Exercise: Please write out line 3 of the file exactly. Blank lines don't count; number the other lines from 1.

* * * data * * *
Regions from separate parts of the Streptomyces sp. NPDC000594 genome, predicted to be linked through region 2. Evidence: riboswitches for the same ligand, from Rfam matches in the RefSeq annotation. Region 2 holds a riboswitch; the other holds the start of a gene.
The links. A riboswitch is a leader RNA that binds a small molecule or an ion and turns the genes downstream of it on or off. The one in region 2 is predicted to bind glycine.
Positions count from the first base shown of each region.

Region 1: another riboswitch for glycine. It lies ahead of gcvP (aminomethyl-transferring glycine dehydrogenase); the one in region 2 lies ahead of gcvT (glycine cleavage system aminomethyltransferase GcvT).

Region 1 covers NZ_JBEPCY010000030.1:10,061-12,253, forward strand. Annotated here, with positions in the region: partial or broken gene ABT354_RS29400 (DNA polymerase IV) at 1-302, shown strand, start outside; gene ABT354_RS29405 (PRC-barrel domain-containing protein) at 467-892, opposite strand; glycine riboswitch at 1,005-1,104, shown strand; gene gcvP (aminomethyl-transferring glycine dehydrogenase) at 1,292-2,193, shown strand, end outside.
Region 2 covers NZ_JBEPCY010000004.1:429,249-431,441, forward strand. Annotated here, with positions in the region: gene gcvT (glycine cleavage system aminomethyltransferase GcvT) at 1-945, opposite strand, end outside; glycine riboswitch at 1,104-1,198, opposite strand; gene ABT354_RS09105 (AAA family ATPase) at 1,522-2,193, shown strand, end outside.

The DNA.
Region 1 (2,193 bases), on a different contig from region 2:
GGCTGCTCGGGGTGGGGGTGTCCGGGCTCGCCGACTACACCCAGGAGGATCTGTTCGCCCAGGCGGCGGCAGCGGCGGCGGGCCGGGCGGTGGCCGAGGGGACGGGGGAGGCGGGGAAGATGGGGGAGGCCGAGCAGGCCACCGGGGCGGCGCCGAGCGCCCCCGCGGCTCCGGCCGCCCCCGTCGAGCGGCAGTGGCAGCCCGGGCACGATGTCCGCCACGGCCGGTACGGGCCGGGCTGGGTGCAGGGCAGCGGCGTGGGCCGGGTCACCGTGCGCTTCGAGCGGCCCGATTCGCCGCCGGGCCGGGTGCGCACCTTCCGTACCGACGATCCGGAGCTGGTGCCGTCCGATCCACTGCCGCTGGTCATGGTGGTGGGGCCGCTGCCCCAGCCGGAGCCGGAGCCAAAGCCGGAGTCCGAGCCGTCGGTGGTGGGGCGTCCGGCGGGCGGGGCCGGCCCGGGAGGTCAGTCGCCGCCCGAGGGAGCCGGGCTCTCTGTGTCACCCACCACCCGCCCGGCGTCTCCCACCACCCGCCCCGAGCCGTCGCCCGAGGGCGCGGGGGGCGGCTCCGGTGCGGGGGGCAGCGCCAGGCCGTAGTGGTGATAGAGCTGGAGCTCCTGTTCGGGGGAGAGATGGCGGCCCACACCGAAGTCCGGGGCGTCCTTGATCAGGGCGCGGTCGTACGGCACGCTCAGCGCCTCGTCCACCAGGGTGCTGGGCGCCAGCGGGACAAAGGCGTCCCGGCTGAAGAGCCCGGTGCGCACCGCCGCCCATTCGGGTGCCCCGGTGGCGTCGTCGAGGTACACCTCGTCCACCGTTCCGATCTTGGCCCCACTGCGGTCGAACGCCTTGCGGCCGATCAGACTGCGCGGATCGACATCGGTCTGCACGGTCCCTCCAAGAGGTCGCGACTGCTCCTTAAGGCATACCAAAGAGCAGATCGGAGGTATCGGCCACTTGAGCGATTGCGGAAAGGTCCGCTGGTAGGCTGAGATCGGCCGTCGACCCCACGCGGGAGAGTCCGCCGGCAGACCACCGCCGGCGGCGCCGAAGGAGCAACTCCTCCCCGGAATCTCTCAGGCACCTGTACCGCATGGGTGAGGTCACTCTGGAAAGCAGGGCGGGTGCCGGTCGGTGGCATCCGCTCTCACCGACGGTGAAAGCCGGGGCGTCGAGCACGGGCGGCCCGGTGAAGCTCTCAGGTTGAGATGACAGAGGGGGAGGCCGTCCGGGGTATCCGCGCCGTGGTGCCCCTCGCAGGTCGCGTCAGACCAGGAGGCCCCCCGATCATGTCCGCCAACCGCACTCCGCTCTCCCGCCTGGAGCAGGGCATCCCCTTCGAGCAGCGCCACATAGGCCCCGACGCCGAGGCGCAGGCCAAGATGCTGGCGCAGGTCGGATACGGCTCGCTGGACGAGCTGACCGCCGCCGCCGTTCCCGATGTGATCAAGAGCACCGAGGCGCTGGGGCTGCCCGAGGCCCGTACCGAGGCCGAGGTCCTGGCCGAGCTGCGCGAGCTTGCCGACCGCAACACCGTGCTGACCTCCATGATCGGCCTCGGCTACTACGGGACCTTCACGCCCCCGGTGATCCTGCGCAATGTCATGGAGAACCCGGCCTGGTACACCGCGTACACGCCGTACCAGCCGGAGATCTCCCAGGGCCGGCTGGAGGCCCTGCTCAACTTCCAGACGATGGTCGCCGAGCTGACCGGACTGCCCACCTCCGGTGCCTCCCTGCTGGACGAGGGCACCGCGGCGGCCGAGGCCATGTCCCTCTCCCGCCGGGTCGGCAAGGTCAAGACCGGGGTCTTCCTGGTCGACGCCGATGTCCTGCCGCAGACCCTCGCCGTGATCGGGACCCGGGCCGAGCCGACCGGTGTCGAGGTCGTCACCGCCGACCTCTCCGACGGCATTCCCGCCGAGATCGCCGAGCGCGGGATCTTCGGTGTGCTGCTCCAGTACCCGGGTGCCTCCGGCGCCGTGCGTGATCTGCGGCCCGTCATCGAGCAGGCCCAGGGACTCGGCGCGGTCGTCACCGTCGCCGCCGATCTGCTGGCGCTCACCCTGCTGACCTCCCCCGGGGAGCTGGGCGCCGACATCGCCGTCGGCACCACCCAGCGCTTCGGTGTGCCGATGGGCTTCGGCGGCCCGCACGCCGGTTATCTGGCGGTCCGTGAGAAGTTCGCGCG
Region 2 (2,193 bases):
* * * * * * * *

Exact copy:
Positions count from the first base shown of each region.